Flamboyant San Francisco attorney Melvin Belli will be in court this summer. He is now seeking damages of $450 million in a libel suit against the publishers of Rolling Stone magazine. The case scheduled to be heard in June, stems from a 1975 article about Squeaky Fromme, her botched attempt to assassinate President Gerald Ford, and her Manson family companions. Called My Trip with Squeaky, Just One of Charlie’s Girls, it was written by then writer, now Hustler editor Paul Krassner.

During Krassner’s research into the Manson family, he stumbled across the name of Charlie Winans, whom Krassner described as his “heaviest” lead. Krassner wrote that Winans worked in naval intelligence and was an “agent provocateur,” who posed as a “hippie artist” to the Manson family and “orchestrated the scenario of violence and witchcraft.”

Six months after his name appeared in Rolling Stone, Winans, 38, filed suit in San Francisco Superior Court against Straight Arrow Publishers, Inc.

Scott Hansen, one of Winans’s three attorneys, claims “Charles never met any of these people. He never worked for naval intelligence, never met Susan Atkins [Krassner quoted Atkins as saying she was taken “to sleep with” Winans]. And, he’s never talked to Rolling Stone. But he is an artist. He’s designed record-album covers, done oil paintings, sculpture.

“The fact-checking at Rolling Stone was in conscious disregard of the truth.”

Rolling Stone‘s attorney Jerry Dougherty responds, “The research department at Rolling Stone did the best available work they could under the circumstances to check the truth of what Krassner wrote.”

Paul Krassner, reached at Hustler, says the libel suit was filed “out of greed.”

Krassner says he has four sources for the information he printed about Winans: noted conspiracy theorist Mae Brussell; Louise James, then Winans’s next-door neighbor in Carmel Valley; California author Stan Ross, who allegedly told Krassner he saw Winans listed as an informant on a police record; and Susan Atkins.

Krassner now admits that Stan Ross may have misunderstood and given Krassner information about someone else by mistake. According to Hansen, Susan Atkins denies naming Winans. Another of Winans’s attorneys says Louise James couldn’t substantiate any information.

Winans’s attorneys, who have seen copies of the Krassner manuscript, agree there was “careful” checking of names and other information. But they claim that only “Krassner” and “L.A. police report” are written in the margin next to the six paragraphs that refer to Winans. “They spent more time checking spellings than anything else,” says attorney Hansen. “And the name ‘Winans’ is written across one page.”

Krassner says an editor at Rolling Stone had told him, “We’re diving headfirst into part one of the Patty Hearst story,” which ran in the same issue. Krassner says, “There was a diversion of energy in terms of looking out for libel.”

“I’ve always won them,” says Krassner of earlier libel threats. “So my time may have come.”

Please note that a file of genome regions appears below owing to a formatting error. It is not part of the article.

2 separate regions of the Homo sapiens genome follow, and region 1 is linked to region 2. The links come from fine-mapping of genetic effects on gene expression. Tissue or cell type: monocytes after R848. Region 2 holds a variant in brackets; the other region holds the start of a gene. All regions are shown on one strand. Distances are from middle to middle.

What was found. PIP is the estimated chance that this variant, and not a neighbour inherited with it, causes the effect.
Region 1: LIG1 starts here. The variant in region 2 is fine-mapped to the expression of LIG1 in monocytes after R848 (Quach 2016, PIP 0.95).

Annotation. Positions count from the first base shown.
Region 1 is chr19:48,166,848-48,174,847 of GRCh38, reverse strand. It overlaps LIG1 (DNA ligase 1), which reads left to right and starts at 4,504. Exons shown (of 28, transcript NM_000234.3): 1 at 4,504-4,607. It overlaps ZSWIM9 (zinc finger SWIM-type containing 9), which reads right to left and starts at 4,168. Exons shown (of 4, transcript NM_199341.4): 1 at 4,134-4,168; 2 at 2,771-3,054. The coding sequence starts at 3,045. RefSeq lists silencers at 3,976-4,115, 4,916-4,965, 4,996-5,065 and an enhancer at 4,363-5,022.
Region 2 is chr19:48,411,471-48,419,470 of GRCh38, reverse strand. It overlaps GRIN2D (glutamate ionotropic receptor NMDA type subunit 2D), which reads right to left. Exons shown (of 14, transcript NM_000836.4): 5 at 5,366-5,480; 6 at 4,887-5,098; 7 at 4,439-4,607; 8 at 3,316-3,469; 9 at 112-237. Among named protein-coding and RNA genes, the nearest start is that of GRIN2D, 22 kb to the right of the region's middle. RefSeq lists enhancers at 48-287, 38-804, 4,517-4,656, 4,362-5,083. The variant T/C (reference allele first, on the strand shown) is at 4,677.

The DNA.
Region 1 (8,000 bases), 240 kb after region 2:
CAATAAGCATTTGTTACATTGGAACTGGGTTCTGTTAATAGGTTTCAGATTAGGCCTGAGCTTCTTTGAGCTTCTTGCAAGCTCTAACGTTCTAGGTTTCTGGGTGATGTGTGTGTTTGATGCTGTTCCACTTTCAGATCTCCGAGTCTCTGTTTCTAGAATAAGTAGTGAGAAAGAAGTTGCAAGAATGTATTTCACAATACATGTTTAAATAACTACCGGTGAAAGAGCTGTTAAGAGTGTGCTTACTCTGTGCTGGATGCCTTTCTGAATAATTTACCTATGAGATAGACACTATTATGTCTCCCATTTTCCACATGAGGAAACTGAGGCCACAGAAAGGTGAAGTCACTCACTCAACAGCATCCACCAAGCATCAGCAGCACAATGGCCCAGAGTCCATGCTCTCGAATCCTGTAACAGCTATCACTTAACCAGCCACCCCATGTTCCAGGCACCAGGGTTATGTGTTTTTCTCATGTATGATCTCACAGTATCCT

Rolling Stone will be represented by the San Francisco firm of Pillsbury, Madison & Sutro. Jann Wenner, editor of Rolling Stone, and Joe Armstrong, former publisher, are also named as codefendants. The magazine hired a separate attorney for Krassner, but he worries about the provision that says, he claims, that he must pay for counsel if he can afford it. Although he’s reportedly making $90,000 at Hustler, Krassner says, “I’m just starting to get out of debt. I thing I have $34 to my name.

A longer article by Laura Daltry appeared in New West on July 3, 1978 entitled “Winans vs Rolling Stone.” The complete article is given below:

“I seriously considered pleading insanity,” says Paul Krassner, “but I thought it would be a cop-out.”

Reporters sued for libel usually do not plead insanity as a defense, but Paul Krassner is not a run-of-the-mill gazette reporter. After serving as editor of The Realist for 16 years, Krassner’s reputation as a satirist was so well established that in 1974, when Krassner announced he’d “secretly interviewed” fugitive Patty Hearst, the FBI – whose agents were checking thousands of off-the-wall Hearst sightings – didn’t even bother to phone him up.

Krassner, recently fired from his job as $90,000-a-year publisher of Larry Flynt’s Hustler, has a new worry (in place of his old worry that whoever shot Flynt would gun his way down the masthead of Hustler). Along with Straight Arrow Publishers, Inc. (publisher of Rolling Stone), Krassner is fighting a $450 million libel suit brought by a Texan who didn’t take kindly to the things Krassner wrote about him in a 1975 article in Rolling Stone.

Titled “My Trip with Squeaky: Just One of Charlie’s Girls,” the article detailed Krassner’s 1972 acid trip with Manson family member Squeaky Fromme, who had just gotten her name in the news again by leveling a pistol at then-president Ford. The acid trip with Squeaky was just one research effort in Krassner’s 1971-1972 investigation for a later-abandoned book about the Manson case. His working theory (never substantiated) was that members of the Manson family were hit-men for “the right” and the Tate-LaBianca murders were designed to strike fear into the liberal Hollywood community that had supported Bobby Kennedy. “Well, you know,” Krassner points out, “the night Kennedy was shot, he had had dinner with Roman Polanski and Sharon Tate.”